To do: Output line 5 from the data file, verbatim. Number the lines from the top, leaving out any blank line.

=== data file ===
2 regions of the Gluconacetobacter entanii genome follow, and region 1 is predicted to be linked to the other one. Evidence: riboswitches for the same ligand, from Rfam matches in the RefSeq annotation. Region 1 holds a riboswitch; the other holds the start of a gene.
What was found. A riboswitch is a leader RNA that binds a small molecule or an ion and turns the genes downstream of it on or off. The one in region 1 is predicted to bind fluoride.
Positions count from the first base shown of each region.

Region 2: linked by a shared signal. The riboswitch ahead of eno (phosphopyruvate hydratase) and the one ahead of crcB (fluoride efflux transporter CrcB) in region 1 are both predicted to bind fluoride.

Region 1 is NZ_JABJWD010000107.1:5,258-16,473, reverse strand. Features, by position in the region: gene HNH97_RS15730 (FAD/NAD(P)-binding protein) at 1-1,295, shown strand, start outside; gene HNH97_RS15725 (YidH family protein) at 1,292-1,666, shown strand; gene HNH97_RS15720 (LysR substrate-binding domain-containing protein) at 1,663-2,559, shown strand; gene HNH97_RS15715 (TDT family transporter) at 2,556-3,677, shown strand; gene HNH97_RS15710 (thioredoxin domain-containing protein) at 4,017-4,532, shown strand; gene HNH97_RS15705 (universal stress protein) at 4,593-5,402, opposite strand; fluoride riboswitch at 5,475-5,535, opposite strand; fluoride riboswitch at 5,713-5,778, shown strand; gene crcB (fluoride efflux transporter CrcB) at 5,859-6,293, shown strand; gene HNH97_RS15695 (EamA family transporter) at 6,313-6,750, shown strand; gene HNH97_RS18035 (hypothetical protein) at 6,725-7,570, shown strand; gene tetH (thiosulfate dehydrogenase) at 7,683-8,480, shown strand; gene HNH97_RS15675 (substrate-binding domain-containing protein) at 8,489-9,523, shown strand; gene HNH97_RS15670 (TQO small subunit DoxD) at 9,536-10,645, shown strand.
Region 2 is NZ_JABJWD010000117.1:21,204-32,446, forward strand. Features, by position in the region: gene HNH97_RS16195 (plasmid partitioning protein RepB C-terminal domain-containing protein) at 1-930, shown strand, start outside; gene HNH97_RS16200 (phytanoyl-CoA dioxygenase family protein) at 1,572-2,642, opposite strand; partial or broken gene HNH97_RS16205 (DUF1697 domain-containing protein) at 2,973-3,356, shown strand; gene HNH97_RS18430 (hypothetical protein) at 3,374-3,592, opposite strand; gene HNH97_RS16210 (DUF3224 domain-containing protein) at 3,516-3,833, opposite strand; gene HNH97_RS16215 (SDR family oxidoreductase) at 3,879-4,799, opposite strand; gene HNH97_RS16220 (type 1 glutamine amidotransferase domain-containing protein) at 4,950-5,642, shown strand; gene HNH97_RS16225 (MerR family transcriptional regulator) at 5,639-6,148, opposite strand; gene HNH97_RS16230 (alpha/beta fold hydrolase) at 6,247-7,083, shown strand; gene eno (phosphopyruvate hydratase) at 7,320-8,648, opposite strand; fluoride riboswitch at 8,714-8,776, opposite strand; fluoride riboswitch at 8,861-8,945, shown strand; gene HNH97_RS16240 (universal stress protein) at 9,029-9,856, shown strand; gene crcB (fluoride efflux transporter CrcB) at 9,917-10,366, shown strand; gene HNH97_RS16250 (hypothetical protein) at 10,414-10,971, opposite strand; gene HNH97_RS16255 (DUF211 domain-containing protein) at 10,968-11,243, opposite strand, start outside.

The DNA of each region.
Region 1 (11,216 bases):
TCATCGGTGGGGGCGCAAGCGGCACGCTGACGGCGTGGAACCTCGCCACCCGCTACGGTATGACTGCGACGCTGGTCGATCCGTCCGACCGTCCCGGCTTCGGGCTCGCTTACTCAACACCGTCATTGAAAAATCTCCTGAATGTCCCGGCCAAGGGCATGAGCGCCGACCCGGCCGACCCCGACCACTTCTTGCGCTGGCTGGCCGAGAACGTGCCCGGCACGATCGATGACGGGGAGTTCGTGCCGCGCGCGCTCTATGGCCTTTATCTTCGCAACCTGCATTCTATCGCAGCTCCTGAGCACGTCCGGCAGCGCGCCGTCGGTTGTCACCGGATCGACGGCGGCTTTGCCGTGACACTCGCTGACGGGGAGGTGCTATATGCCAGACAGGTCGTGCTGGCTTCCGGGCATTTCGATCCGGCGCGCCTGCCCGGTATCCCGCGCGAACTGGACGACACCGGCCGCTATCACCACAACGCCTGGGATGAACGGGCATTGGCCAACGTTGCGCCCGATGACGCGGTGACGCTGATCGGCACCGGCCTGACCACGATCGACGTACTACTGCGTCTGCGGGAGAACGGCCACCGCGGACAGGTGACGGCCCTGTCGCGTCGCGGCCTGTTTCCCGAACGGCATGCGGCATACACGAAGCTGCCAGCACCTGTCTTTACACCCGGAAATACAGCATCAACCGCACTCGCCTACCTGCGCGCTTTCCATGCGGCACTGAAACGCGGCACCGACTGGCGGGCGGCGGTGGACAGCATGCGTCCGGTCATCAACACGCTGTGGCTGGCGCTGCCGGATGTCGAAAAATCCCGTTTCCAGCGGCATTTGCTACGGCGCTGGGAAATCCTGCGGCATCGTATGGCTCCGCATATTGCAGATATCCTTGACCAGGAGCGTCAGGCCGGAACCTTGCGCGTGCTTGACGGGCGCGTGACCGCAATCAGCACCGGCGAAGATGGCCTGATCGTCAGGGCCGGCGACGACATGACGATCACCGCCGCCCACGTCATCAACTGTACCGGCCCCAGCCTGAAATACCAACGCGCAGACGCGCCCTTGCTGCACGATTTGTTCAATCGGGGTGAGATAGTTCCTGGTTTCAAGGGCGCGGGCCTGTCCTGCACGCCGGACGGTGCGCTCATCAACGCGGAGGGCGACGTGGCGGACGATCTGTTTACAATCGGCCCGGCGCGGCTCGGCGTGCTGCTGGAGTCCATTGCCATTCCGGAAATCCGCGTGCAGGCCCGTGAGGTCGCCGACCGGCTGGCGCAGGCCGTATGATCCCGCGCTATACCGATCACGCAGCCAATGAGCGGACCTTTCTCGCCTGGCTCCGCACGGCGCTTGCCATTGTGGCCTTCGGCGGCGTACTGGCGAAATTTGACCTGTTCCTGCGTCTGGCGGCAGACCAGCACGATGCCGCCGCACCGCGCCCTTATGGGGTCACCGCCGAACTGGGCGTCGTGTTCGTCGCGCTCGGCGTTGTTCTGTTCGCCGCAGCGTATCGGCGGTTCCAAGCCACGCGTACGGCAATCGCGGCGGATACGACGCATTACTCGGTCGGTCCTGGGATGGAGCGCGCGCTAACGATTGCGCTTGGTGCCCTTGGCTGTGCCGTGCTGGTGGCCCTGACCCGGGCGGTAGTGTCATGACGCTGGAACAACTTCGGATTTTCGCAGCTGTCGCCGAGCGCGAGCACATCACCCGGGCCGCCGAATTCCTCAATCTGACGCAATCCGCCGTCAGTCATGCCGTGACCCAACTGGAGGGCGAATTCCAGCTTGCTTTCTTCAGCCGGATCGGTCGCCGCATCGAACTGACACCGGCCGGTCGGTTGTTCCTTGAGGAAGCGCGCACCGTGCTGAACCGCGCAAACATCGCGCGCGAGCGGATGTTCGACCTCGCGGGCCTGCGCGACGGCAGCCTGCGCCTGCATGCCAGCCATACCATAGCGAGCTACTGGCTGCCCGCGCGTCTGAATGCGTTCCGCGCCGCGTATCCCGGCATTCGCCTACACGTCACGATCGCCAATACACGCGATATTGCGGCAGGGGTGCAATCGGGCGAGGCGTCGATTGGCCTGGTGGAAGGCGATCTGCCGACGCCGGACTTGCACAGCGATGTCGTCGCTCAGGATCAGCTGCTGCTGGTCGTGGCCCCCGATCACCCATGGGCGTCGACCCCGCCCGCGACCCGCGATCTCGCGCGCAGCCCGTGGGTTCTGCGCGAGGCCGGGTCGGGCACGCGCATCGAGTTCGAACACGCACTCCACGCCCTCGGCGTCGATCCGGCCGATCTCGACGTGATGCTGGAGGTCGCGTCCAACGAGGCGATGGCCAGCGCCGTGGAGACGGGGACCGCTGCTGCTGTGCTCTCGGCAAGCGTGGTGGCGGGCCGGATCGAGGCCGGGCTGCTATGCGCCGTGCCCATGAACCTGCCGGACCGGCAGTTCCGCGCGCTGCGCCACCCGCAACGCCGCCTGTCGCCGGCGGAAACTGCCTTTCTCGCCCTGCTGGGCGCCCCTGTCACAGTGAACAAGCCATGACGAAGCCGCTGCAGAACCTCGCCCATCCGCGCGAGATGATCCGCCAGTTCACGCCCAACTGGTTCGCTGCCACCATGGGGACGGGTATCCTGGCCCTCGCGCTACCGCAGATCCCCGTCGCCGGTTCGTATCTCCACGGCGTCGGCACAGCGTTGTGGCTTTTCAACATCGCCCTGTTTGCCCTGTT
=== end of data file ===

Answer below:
Region 1 is NZ_JABJWD010000107.1:5,258-16,473, reverse strand. Features, by position in the region: gene HNH97_RS15730 (FAD/NAD(P)-binding protein) at 1-1,295, shown strand, start outside; gene HNH97_RS15725 (YidH family protein) at 1,292-1,666, shown strand; gene HNH97_RS15720 (LysR substrate-binding domain-containing protein) at 1,663-2,559, shown strand; gene HNH97_RS15715 (TDT family transporter) at 2,556-3,677, shown strand; gene HNH97_RS15710 (thioredoxin domain-containing protein) at 4,017-4,532, shown strand; gene HNH97_RS15705 (universal stress protein) at 4,593-5,402, opposite strand; fluoride riboswitch at 5,475-5,535, opposite strand; fluoride riboswitch at 5,713-5,778, shown strand; gene crcB (fluoride efflux transporter CrcB) at 5,859-6,293, shown strand; gene HNH97_RS15695 (EamA family transporter) at 6,313-6,750, shown strand; gene HNH97_RS18035 (hypothetical protein) at 6,725-7,570, shown strand; gene tetH (thiosulfate dehydrogenase) at 7,683-8,480, shown strand; gene HNH97_RS15675 (substrate-binding domain-containing protein) at 8,489-9,523, shown strand; gene HNH97_RS15670 (TQO small subunit DoxD) at 9,536-10,645, shown strand.